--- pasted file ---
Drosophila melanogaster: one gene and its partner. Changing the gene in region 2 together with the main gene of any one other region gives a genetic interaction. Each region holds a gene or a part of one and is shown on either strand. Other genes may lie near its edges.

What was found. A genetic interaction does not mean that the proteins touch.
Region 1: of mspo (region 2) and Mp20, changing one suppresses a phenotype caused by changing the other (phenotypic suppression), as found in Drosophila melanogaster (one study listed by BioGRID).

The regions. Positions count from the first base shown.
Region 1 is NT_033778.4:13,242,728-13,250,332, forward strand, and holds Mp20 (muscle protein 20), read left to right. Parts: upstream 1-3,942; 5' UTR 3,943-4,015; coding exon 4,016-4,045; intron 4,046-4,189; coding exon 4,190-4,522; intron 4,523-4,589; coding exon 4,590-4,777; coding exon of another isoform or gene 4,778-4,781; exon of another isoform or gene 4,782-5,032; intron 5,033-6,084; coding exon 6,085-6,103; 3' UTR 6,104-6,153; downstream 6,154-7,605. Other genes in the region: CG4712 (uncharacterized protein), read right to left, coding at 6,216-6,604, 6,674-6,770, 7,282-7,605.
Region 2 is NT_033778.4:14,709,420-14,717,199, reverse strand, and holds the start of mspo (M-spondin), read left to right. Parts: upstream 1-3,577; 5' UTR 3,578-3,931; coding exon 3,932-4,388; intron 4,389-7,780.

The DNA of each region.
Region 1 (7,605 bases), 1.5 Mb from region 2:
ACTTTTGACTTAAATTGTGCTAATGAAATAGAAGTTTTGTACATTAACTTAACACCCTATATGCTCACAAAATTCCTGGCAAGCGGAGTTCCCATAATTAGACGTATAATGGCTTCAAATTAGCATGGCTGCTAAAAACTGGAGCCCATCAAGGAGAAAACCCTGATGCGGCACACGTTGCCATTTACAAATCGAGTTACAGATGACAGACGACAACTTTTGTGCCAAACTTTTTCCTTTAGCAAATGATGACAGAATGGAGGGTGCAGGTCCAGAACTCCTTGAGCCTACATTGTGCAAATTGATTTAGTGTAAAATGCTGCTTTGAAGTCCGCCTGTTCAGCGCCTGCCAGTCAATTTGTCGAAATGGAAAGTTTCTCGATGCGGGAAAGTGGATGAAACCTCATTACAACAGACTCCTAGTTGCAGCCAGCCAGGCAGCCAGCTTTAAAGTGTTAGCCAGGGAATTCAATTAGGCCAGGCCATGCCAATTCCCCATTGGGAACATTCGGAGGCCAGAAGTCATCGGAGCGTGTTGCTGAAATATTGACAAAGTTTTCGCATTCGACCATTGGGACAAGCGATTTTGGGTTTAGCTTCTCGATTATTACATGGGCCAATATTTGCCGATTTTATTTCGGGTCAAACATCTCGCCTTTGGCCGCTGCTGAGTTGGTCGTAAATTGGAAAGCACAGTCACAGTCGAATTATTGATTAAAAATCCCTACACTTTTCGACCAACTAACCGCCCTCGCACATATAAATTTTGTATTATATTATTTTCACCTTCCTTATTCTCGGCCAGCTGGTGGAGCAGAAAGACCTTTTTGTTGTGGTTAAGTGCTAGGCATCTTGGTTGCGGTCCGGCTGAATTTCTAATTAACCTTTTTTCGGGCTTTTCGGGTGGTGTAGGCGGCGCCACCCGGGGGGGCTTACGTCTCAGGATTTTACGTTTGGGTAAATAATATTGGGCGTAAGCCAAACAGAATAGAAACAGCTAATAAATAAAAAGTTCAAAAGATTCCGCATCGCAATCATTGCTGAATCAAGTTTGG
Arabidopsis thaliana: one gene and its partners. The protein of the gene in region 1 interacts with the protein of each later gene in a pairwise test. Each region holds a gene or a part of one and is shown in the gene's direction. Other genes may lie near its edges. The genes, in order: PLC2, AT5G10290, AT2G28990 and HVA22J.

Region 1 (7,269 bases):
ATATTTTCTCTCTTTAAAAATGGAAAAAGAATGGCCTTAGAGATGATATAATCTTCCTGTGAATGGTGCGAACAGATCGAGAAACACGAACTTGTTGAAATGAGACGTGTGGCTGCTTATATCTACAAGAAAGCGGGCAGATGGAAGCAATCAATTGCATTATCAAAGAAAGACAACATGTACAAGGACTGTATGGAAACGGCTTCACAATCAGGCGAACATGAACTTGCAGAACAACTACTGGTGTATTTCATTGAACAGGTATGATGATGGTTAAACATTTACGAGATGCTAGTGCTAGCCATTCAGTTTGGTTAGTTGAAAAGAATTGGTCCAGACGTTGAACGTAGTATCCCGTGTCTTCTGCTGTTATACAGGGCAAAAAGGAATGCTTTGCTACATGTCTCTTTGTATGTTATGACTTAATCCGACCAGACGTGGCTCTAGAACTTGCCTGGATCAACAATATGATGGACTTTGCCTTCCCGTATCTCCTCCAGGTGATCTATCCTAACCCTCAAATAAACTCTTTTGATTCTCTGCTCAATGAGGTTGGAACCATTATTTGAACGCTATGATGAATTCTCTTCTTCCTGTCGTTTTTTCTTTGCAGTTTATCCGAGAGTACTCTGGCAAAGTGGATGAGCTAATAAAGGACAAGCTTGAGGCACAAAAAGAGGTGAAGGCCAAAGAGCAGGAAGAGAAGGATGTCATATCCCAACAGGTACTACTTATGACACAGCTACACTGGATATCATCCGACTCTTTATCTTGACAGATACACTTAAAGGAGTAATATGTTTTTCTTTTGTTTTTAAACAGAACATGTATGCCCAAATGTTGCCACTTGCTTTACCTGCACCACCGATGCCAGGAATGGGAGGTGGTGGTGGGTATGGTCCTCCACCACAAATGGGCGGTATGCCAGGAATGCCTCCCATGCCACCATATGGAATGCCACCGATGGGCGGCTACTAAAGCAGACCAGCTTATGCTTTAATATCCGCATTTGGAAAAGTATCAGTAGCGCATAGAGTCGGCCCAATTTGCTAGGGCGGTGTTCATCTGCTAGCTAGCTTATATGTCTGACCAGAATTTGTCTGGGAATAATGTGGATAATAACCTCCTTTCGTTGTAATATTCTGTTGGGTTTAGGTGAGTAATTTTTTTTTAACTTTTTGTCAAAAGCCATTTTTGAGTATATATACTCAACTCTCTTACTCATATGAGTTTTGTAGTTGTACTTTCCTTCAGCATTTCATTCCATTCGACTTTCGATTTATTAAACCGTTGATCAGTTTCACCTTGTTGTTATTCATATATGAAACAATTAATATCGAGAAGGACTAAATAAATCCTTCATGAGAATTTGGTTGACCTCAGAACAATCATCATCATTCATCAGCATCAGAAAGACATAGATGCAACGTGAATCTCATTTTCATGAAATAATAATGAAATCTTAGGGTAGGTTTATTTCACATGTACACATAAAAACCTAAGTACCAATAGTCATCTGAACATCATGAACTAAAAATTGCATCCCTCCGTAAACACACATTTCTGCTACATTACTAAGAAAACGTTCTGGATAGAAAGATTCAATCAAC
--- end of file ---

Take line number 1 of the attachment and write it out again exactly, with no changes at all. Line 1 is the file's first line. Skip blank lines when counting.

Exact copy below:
Drosophila melanogaster: one gene and its partner. Changing the gene in region 2 together with the main gene of any one other region gives a genetic interaction. Each region holds a gene or a part of one and is shown on either strand. Other genes may lie near its edges.